Democrats have completed their sweep of the US Congress by capturing control of the Senate, handing President George W. Bush a stunning defeat that alters the political landscape for years to come.

A Democratic victory in a tight Senate race in Virginia late Wednesday capped a dramatic day of developments that earlier saw Bush dump his much-criticized Defense Secretary Donald Rumsfeld, the first casualty of an election seen as a referendum on the Iraq war.

US television networks and major newspapers based their reports of the Senate takeover on a survey of Virginia election districts conducted by the news agency Associated Press, which saw Democrat Jim Webb defeating Republican incumbent George Allen by some 7,200 votes out of a total of 2.3 million ballots.

Webb declared victory in the race Wednesday, but Allen has so far declined to concede defeat.

The Virginia victory, the final race out of 33 Senate seats up for grabs, handed Democrats control of both houses of Congress for the first time in 12 years.

The win gave Democrats an effective majority in the upper chamber and came after the party won the House of Representatives by a wide margin Tuesday.

Bush acknowledged Wednesday that voters were frustrated over the Iraq war and announced Rumsfeld’s resignation and replacement with former CIA director Robert Gates.

The decision to dispense with the man who had become the face of a military victory gone sour suggested a major change of strategy in Iraq could be in the works.

“I recognize that many Americans voted last night to register their displeasure with the lack of progress being made there,” Bush told a news conference.

The president said he wanted “a fresh perspective” on how to secure victory, and signalled he was ready to work with the Democrats on a new strategy for a country where 2,800 US troops have died along with tens of thousands of civilians.

Already flexing their new power, Democrats welcomed Rumsfeld’s departure.

“For the first time it looks like the president is listening,” said Senator Chuck Schumer, architect of the party’s surge in the Senate.

News of Webb’s balance-tilting victory came after US networks said Democrat Jon Tester beat incumbent Republican Conrad Burns in Montana by fewer than 3,000 votes to pick up a fourth seat for the party.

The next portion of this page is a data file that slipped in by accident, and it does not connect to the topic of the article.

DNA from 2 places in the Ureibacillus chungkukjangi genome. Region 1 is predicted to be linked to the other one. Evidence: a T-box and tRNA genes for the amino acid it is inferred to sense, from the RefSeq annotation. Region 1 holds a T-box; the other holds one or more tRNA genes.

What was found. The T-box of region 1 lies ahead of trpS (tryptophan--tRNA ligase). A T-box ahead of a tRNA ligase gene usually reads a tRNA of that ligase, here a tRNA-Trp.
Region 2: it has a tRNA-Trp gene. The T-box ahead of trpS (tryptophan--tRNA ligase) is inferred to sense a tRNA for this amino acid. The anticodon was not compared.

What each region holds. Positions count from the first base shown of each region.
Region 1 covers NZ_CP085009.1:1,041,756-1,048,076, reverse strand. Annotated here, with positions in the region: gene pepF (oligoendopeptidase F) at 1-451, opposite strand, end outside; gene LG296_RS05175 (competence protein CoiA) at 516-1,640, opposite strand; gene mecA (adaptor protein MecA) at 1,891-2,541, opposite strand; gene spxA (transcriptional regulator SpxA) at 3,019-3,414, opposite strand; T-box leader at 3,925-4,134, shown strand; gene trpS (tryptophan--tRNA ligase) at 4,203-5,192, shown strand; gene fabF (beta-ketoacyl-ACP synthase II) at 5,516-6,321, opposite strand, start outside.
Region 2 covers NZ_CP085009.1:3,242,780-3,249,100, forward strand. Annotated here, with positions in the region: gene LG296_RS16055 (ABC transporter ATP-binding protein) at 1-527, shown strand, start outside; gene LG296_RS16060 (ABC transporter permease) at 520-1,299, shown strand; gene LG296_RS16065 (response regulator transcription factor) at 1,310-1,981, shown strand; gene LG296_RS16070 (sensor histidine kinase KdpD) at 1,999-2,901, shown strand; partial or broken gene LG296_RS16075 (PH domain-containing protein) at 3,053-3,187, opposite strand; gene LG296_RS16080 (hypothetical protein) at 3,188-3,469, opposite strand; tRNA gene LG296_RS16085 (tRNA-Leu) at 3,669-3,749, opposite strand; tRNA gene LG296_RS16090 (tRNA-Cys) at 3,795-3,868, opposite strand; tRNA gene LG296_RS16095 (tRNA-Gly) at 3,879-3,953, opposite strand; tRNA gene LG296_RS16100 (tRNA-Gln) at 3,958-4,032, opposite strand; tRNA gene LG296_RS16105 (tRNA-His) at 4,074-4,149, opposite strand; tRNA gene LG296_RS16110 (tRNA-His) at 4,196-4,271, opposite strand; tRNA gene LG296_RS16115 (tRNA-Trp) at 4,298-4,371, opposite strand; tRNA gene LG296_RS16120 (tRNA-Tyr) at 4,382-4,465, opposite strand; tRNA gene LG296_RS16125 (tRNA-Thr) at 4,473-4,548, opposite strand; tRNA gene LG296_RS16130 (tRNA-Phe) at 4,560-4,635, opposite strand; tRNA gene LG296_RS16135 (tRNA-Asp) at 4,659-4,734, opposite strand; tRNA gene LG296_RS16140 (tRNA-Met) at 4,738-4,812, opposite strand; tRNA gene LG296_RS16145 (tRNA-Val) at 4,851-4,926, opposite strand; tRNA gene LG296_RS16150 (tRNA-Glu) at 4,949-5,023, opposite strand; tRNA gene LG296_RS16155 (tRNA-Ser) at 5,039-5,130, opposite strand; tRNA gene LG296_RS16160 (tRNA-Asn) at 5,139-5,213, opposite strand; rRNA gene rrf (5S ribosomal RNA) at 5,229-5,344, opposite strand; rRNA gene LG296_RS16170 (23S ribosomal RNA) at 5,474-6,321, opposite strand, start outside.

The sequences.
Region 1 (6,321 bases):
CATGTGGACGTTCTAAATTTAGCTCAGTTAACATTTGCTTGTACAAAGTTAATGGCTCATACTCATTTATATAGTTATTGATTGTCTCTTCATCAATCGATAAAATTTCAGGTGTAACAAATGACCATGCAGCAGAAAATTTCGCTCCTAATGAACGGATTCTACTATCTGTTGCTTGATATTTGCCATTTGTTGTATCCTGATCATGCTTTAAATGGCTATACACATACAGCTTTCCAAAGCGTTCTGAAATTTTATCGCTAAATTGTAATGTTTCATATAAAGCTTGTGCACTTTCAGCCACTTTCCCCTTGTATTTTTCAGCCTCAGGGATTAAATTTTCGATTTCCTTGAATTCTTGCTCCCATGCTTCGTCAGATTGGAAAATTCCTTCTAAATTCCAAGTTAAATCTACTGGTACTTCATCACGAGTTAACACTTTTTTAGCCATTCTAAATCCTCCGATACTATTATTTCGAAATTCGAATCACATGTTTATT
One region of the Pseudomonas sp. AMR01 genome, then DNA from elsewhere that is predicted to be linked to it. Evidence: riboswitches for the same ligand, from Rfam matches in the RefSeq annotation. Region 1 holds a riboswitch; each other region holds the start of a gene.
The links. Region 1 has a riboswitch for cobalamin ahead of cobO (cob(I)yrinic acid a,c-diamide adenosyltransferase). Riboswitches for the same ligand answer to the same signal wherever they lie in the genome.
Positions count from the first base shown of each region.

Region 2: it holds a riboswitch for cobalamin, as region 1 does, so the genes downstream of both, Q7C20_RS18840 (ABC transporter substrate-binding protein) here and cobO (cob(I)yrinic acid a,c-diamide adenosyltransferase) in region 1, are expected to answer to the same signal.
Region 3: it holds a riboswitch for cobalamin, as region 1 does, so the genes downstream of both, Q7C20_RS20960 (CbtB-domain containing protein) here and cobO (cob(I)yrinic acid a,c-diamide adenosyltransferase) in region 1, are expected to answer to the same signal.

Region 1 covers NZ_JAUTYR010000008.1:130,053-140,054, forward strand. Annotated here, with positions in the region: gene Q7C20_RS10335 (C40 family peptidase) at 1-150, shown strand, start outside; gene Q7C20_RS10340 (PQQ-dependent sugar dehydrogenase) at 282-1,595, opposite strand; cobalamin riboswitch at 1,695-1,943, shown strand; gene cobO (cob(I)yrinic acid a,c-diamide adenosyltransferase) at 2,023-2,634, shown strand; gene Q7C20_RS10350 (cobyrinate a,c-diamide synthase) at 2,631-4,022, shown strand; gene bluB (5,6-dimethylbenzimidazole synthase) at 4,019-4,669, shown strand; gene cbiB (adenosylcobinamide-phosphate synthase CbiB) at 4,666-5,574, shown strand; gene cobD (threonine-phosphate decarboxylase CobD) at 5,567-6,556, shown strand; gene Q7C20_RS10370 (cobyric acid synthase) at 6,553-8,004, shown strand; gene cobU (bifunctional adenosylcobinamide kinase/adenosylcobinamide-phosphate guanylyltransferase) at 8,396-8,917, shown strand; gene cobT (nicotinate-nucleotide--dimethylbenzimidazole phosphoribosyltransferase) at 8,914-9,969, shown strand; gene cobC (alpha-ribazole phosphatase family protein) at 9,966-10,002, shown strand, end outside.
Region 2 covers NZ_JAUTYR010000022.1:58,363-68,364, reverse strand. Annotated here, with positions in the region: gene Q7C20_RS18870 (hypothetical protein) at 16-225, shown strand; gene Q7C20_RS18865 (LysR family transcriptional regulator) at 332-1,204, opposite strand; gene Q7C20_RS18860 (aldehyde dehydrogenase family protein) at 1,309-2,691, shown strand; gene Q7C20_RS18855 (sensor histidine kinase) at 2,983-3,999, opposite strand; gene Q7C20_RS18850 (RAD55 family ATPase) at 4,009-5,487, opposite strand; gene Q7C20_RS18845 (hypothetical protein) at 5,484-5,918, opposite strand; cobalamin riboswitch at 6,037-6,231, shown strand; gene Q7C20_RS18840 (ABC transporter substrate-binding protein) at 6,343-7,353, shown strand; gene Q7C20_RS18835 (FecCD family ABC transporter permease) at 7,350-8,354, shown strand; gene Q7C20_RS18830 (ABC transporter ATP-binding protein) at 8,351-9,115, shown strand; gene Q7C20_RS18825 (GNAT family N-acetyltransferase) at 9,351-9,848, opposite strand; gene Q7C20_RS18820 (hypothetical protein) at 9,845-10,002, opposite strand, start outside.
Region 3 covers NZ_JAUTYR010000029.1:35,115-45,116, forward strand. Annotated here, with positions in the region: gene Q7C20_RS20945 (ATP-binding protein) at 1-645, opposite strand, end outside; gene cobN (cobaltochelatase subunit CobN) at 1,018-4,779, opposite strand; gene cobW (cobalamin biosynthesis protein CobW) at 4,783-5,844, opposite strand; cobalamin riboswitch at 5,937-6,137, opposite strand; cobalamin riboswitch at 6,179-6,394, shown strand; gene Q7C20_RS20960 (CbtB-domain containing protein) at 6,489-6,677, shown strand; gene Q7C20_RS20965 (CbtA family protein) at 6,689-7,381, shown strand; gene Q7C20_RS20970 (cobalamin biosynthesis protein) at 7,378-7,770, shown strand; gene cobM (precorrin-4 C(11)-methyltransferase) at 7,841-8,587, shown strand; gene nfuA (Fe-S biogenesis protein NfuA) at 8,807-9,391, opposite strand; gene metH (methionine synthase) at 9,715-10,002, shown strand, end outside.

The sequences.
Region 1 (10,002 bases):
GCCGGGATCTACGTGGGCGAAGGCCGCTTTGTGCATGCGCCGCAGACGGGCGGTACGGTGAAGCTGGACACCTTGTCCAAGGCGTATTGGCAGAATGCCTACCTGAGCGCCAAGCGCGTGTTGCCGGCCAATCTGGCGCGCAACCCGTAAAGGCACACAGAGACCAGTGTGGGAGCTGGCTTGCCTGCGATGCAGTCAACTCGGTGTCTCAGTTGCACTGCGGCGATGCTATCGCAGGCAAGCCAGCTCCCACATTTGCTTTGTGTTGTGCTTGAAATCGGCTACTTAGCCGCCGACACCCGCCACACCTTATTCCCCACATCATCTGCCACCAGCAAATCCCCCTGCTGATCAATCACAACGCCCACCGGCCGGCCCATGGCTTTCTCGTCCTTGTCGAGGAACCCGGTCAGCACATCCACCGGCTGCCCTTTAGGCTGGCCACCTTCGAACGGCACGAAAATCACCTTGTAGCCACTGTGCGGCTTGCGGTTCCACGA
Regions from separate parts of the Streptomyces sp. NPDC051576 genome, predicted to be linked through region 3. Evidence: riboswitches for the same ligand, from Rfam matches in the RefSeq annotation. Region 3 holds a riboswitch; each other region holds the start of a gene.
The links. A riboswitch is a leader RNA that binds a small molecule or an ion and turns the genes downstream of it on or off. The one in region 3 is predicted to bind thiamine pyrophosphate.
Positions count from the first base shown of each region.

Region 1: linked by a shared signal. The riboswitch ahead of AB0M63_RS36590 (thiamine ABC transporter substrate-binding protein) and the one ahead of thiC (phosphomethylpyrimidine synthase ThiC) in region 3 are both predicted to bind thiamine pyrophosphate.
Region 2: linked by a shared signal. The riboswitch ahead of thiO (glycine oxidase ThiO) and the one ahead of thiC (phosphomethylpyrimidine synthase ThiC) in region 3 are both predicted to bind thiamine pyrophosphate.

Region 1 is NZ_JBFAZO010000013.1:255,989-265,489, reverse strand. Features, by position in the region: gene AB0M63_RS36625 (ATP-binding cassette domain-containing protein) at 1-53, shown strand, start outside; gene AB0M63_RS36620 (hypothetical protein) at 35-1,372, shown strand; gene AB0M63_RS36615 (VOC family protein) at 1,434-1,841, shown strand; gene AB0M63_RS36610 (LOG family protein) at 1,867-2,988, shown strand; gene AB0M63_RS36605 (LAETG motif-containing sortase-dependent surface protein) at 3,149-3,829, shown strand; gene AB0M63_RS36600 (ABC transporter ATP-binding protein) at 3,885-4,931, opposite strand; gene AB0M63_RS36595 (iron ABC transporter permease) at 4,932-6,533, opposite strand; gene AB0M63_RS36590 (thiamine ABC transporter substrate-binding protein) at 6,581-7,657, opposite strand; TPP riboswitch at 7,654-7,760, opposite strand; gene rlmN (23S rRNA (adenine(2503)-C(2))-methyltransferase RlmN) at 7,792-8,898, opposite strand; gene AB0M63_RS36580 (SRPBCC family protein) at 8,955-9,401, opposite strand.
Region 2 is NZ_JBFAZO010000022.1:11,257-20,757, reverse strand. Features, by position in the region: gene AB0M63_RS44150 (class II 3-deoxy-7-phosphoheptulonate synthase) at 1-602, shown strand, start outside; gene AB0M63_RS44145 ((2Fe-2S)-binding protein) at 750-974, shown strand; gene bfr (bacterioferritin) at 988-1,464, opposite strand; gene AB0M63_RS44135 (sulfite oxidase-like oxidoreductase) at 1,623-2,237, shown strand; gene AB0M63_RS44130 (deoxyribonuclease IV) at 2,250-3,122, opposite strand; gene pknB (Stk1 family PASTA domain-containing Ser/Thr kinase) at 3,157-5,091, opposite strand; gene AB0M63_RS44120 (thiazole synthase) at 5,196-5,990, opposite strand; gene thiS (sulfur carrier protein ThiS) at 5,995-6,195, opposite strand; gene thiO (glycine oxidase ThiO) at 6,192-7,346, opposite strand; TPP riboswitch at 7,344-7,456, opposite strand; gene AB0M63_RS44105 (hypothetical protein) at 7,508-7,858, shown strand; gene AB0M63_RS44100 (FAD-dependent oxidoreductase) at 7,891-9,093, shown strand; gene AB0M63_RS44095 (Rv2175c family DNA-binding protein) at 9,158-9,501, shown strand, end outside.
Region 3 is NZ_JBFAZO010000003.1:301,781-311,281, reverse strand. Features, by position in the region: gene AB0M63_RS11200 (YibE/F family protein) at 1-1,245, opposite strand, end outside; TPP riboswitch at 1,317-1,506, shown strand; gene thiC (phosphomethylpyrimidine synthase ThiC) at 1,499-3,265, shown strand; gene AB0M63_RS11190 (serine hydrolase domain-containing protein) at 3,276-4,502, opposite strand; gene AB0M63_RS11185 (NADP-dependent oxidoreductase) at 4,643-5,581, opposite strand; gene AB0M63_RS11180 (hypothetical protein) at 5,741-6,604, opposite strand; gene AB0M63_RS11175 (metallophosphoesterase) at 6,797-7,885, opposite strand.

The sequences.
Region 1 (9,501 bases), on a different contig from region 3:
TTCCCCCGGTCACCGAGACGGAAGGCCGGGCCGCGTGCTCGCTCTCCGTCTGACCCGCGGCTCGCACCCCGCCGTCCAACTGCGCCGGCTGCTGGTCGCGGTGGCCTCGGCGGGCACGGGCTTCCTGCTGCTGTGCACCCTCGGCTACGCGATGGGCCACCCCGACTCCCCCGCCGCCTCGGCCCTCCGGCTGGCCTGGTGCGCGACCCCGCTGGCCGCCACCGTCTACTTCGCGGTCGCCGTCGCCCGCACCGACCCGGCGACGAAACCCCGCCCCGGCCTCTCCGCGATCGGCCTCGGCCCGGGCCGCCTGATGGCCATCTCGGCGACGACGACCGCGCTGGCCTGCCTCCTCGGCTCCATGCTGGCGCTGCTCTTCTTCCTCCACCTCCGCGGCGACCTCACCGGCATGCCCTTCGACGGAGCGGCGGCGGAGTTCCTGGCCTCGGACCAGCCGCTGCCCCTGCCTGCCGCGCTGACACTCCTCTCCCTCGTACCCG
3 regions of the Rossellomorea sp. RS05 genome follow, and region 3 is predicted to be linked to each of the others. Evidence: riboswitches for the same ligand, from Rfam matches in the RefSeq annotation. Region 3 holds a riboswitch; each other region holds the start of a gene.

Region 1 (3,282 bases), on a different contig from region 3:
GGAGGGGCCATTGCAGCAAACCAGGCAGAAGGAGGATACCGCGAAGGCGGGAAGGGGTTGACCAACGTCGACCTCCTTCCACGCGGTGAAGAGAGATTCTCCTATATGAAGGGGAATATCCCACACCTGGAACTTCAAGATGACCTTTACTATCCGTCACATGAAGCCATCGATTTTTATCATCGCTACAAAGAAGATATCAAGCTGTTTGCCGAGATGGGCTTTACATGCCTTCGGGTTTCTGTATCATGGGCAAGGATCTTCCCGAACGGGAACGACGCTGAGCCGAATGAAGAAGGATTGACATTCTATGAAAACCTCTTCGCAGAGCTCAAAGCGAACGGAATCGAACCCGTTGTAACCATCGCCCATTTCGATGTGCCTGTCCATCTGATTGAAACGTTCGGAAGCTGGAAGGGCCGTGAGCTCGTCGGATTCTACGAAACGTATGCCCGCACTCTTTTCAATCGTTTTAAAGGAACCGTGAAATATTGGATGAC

Combined with two avowed pro-Democrat Independent senators in the 100-member body, the Democrats ended up with a 51-49 margin over Bush’s party.

The finalization of the results could be delayed, however, as neither Burns nor Allen had conceded defeat, holding out the possibility of lengthy recounts.

Democratic Senator Harry Reid, who will become the powerful majority leader in the upper house, said his party was ready to forge a new direction for the country.

“The American people have spoken clearly and decisively in favor of Democrats leading this country in a new direction,” Reid said in a statement.

“In Iraq and here at home, Americans have made clear they are tired of the failures of the last six years.”

The new Congress to be seated in January was “ready to get to work” on a number of issues, from “changing course in Iraq, to raising the minimum wage, to fixing the health-care crisis, to making this country energy independent,” he said.

Earlier, Bush implicitly acknowledged that the election was a referendum on his leadership.

“As the head of the Republican Party, I share a large part of the responsibility … I look at it race by race, it was close. The cumulative effect, however, was not too close. It was a thumping.”

Rumsfeld’s departure capped a storied career of a political bruiser who served twice as Pentagon chief, and was White House chief of staff to president Gerald Ford, after starting out as a navy pilot.

But he will likely go down in history as the man who led US troops into war in Afghanistan after the September 11 attacks in 2001 and a subsequent quagmire in Iraq, from which there seem few acceptable exit strategies.

His successor, former spy chief Gates, 63, has served six US presidents, including the current US leader’s father George H. Bush.

Significantly, he is a member of the bipartisan Iraq Study Group under former Republican secretary of state James Baker due to soon report to Bush on new US approaches in Iraq.

The Republican defeat means Bush will face new scrutiny over Iraq and a difficult two final years in the White House.

The opposition party beat most predictions by picking up nearly 30 seats to take control of the 435-member House for the first time since 1994.

Republican House Majority Leader John Boehner said his party was “deeply disappointed” but predicted it would reclaim a majority in 2008.

Voters piled on anger over the course of the war in Iraq and a heap of corruption and scandals which have tainted the Republicans in the past two years, exit polls suggested.

They also expressed concern over skyrocketing health care costs, the economy, illegal immigration and “values” issues such as stem-cell research, gay marriage and abortion.

Republican congressional incumbents crashed to defeat in at least 16 states.

The Democrats also won six governors’ seats to take the majority of the 50 statehouses for the first time in 12 years. Hollywood star Arnold Schwarzenegger, a Republican, bucked the trend and was re-elected in California, crushing Democratic rival Phil Angelides.

Democrat Keith Ellison, from Minnesota, became the first Muslim elected to Congress, and Hillary Clinton easily beat her Republican rival to claim a second Senate term, further spurring expectations of a 2008 presidential run.

Copyright © 2006 Agence France Presse